A pinboard by
Amruta Pathare

post Ph.D research fellow, P.D. Hinduja Hospital and Medical Research Centre


In In-Vitro fertilization, many infertile cases are observed having the normal physiological parameters and even good quality embryos. This cases are called unexplained infertility. They often suffer from repeated implantation failure. In such cases, the endometrium i.e uterine lining may not be capable to hold the embryo, making the endometrium non-receptive. To evaluate the receptivity of endometrium to attach the embryo, we are doing research on genomic level. In this project we are studying the levels of genes in the endometrial tissue of such infertile patients and compare them with normal women with proven fertility. This suggests whether the particular genes are having higher or lower (improper) levels in infertile patients than fertile women. To tests this, we have used whole genome approach in which entire human genome is screened in a single reaction at a same time. After using this approach massive amount of data was generated, which was subjected to bio-informatics tools to generate data relevant to implantation failure and endometrial receptivity. This short-listed data was then validated using another method called Real Time PCR. Along with the gene expression, we have also studied their DNA for the methylation profile in such patients. In our body, methyl group gets added to particular region of DNA (this is called methylation). It is reported that methylation proves either helpful or harmful for human body. We are studying the status of methylation in such infertile patients that can have effect on receptive capacity of endometrium. Even for this, we have used whole genome approach. We have revealed the important immunological markers which are accountable for defective receptivity of endometrium, making them infertile. We are in the process of designing the panel of these genes to test the receptivity in infertile patients undergoing IVF to check their immunological status. This could give us the information about the capacity of endometrium to hold the embryo.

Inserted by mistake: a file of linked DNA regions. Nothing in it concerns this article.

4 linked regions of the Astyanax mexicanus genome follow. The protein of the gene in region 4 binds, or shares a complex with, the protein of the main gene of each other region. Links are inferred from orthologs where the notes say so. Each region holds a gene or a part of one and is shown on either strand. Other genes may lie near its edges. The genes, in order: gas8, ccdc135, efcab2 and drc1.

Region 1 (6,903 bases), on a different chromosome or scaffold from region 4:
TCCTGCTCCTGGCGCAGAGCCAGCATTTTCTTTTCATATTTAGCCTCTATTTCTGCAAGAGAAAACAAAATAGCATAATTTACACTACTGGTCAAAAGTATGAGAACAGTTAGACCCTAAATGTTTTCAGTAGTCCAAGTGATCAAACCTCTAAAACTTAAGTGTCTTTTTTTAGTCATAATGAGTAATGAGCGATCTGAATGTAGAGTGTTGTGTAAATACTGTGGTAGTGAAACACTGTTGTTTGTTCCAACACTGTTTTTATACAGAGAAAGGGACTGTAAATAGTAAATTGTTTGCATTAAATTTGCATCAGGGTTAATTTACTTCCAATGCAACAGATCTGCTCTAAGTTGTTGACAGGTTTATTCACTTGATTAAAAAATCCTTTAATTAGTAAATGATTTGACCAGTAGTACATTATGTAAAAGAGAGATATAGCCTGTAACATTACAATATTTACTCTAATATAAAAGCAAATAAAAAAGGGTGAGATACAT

Corticosteroid therapy in assisted reproduction - immune suppression is a faulty premise.

Abstract: There is ongoing interest in immune-suppressant corticosteroid drugs such as prednisolone to treat infertility in women with repeated IVF failure and recurrent miscarriage. The rationale draws on the pervasive but flawed view that immune activation is inconsistent with normal pregnancy. This ignores clear evidence that controlled inflammation and activation of the immune response is essential for embryo implantation. Generally, the immune response actively promotes reproductive success - by facilitating endometrial receptivity and tolerance of the foreign embryo, and promoting vascular adaptation to support placental morphogenesis. The peri-conception immune response also establishes developmental trajectories that can impact on fetal growth and gestational age at birth. Here, we describe immune changes accompanying conception that could be impeded by inappropriate corticosteroid administration. While women with specific clinical conditions may benefit from the anti-inflammatory and immune-deviating actions of prednisolone and related drugs, it is incorrect to assume a 'one-size-fits-all' approach. Better diagnostics and more preclinical studies are essential to define patient groups, build evidence for efficacy and fine-tune treatments so as not to inhibit essential actions of immune cells. We argue that unless overt immune pathology is evident, utilization of corticosteroids is not warranted and may be harmful. In most women, perturbing immune adaptation at implantation is expected to adversely influence placental development and impair immune-mediated quality control mechanisms, potentially elevating risk of altered fetal growth and developmental programming, congenital anomalies and preterm birth.